Mental and emotional issues affect the physical body

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Improving mental and emotional well-being will also prevent many of the physical illnesses that we have today. When we are depressed, have anxiety or stressed it shows in our bodies, it is a warning sign to make a change. The body cannot continue under these current conditions. Clinical psychologists have long recognized that there are psychological consequences associated with ill health. (Poole, Hunt Matheson, & Cox, 2005, p. 3)

There is a lack of attention to addressing illness at the mental and vital energy layers as the allopathic medicine system can only address issues once they manifest in the physical layer. It is suggested that emotional conflicts result in physiological systems. Probably the most well- known example of this relationship between the psychological conflict and the physical symptoms is the understanding that essential hypertension (high blood pressure) is connected to an inability to express feelings of anger in appropriate manner. (Poole et al., 2005, p. 4)

There was an interesting study that was done for children around exam time. (Glaser et al., 1993) Psychoneuroimmunology is where the child who is less stressed is aiding their immune system to function or to ward off any viruses or illness.

Daily practice of meditation, yoga, and mindfulness all contribute to help the immune system stay functioning. Studies show that depression increases mortality risk regardless of their age or sex. A more positive mood each day will have a direct impact on our health. Shekelle et al. (1981) found that clinical depression was linked to those that died of cancer. Interestingly it was noted from my study that independence of depression is related to decreased survival rates among younger people that have cancer. (Schulz et al., 1996) (Poole et al., 2005, p. 75) Depression and other negative mood states are related to increased risk of contracting cancer and of dying from it once contracted.


Indeed, childhood is an intense period of physical, emotional, social, and intellectual growth. Often when confronted with these stressors the body’s sympathetic nervous system is triggered, resulting in an elevated heart rate and blood pressure which, over time, contributes to a lowered immune system, low self-esteem, depression, and isolation.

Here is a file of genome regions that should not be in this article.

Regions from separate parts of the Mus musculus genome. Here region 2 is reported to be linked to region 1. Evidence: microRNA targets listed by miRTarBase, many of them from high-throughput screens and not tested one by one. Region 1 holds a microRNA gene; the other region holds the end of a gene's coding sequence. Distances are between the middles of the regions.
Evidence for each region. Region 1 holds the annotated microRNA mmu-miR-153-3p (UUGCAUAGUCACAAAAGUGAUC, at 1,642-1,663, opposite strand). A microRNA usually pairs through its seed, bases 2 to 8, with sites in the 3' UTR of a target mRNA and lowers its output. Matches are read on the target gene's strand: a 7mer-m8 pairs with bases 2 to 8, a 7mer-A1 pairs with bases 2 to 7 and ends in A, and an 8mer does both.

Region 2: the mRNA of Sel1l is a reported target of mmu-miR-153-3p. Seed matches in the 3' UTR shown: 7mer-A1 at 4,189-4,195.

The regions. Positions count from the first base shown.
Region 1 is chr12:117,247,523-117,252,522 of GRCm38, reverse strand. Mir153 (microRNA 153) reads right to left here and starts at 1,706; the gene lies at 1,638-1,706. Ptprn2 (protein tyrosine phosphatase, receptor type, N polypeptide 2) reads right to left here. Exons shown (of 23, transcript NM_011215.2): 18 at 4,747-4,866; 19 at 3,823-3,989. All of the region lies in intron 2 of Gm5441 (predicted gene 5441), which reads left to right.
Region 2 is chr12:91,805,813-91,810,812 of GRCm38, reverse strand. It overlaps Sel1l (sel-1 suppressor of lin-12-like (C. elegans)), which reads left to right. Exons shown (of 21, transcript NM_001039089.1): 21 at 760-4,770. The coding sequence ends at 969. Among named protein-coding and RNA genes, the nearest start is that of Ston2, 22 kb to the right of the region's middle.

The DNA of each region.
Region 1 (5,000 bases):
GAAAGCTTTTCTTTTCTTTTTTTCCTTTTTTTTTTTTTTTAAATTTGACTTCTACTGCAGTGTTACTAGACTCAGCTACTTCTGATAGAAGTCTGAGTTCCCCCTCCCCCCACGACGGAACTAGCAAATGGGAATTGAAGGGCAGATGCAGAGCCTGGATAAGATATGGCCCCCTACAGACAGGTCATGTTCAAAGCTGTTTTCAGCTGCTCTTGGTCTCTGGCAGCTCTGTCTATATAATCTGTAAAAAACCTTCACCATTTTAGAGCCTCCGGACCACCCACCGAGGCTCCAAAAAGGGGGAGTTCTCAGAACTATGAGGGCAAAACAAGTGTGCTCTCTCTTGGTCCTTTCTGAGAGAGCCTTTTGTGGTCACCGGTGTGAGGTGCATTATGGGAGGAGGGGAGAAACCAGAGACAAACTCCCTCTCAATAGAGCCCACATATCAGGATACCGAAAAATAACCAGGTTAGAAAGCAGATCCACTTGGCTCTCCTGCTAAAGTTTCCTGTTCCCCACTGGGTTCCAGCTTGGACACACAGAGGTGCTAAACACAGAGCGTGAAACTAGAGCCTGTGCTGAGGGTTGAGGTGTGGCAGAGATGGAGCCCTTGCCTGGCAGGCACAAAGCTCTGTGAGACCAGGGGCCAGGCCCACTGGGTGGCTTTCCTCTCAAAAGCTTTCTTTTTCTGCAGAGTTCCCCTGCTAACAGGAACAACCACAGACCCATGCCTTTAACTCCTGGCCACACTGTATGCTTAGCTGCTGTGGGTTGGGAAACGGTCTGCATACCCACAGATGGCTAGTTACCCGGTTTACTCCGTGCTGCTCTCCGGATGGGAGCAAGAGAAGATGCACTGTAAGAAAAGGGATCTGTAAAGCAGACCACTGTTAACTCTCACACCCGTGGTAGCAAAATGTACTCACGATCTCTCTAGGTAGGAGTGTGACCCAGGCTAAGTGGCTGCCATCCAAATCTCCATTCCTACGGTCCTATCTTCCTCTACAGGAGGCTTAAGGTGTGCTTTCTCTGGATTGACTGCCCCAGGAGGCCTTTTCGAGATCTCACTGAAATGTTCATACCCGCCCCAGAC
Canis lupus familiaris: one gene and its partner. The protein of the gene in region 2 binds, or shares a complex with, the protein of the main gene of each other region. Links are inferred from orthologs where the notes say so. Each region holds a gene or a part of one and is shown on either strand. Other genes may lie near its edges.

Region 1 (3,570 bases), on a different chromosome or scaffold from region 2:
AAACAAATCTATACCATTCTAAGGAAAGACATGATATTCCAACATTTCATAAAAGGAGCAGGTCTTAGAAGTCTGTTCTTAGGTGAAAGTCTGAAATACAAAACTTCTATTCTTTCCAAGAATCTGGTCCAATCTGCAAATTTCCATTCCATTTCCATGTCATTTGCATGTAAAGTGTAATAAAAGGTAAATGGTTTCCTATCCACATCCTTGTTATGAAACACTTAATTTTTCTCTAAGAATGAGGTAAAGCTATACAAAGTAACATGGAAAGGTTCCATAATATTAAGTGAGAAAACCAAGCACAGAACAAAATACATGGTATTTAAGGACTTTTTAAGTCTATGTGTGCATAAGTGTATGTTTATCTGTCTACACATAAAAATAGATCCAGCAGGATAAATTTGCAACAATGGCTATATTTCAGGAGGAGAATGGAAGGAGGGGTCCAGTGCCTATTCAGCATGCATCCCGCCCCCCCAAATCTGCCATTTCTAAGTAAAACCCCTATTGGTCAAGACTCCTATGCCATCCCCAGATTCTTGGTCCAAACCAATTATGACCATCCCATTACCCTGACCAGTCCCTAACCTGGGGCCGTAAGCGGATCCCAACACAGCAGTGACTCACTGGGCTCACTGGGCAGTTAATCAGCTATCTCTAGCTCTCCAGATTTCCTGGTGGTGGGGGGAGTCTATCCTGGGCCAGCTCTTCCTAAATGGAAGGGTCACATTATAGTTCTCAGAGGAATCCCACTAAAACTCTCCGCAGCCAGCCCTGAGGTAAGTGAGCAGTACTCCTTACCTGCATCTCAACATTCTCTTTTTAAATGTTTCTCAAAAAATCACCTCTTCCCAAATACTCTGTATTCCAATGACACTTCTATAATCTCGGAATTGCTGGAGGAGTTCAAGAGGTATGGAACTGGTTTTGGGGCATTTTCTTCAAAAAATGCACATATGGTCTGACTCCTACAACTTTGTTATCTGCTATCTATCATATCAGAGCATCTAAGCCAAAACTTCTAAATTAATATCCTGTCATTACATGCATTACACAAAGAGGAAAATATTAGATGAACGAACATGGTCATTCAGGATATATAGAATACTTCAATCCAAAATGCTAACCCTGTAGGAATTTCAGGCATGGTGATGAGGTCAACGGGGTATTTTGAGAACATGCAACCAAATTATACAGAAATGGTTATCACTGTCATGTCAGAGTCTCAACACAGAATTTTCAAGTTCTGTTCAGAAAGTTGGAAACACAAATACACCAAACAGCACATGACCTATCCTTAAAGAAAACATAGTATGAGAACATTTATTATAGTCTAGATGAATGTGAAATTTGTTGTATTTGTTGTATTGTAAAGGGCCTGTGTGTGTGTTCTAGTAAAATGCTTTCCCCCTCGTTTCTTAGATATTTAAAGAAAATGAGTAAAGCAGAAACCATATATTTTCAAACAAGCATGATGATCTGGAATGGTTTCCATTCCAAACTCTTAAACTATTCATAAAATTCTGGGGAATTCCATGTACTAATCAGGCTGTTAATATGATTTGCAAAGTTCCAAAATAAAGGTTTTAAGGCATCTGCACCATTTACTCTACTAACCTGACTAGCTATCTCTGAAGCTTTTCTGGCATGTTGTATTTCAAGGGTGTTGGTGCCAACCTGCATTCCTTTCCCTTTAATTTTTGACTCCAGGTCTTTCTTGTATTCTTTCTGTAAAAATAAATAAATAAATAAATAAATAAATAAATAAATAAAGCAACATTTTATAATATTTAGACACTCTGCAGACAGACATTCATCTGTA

Research has shown that school curriculums incorporating stress management programs improve academic performance, self-esteem, classroom behaviors, concentration, and emotional balance. In addition, there is a decrease in helplessness, aggression, and behavioral problems of students. (Henningsen, n.d) The idea that children are under stress is not a new idea, the latest research work showed a clear increase in stress consequences for younger children related to experience, behaviour and health (among other things, fear to fail and psychosomatic disorders). (Stuck & Gloeckner, 2003) Yet we are still experiencing the same issues 14 years later even though it is killing us as a nation. Our body’s physiological responses to stress may be adaptive in the face of the stressor but in the long run, they compromise our immune system. (Poole et al., 2005, p. 70)

Being stressed also results in us making food choices that are less likely to support our health. (Willenbring, Lyvine & Morley 1986) We know that if we move the physical body and we eat healthy we can maintain a good BMI which supports the well-being of the child and the parent. One of the largest health problems we have is obesity and it is ever growing in children. Interestingly education about prevention of obesity comes too late and treatment is required. (Poole, Hunt Matheson, & Cox, 2005, p. 248)

The social behaviors of children have changed over the years and we now see more children parked in front of the television and computer screens rather than playing outside.

Movement and physical education has taken a back seat in the education system and had to give way to the academic requirements and pressures – even though we have research showing children that do more physical studies get better academic results.

While yoga is often perceived as a passive activity, in reality it is extremely engaging. It is physical, yet safe, and encourages healthy and balanced living. According to the National Association for Sport and Physical (AAP) Education, yoga provides learning experiences in all major focus areas of a physically educated and active person. Thus, actively engaging in yoga on a regular basis is one way to strive toward the AAP’s activity requirements and help children remain within a healthy weight range. (Henningsen, n.d.)

If we model children from an early age, we can avoid such issues. Doing weight bearing exercise can also avoid conditions such as osteoporosis or brittle bones. Yoga is focused on supporting our own body weight and is excellent for the prevention of osteoporosis.

The physical aspects of our bodies are clearly linked to our emotional and mental well- being. In order for us to stay healthy physically, we must improve mental and emotional health. This is a prevention and a necessary part of whole health. The cost to our NHS is increasing and these areas of healthy such as obesity, depression, anxiety can be avoided if we have the correct tools such as mind body medicine

The perceptive reader will already note that many of the techniques of mind – body medicine of a previous chapter is designed to help us grow emotional intelligence, thus emotional intelligent is essential ingredient of good health maintenance and disease control (Goswami, Ph.D., 2004, p. 236)

Dr Kate Bartram Brown

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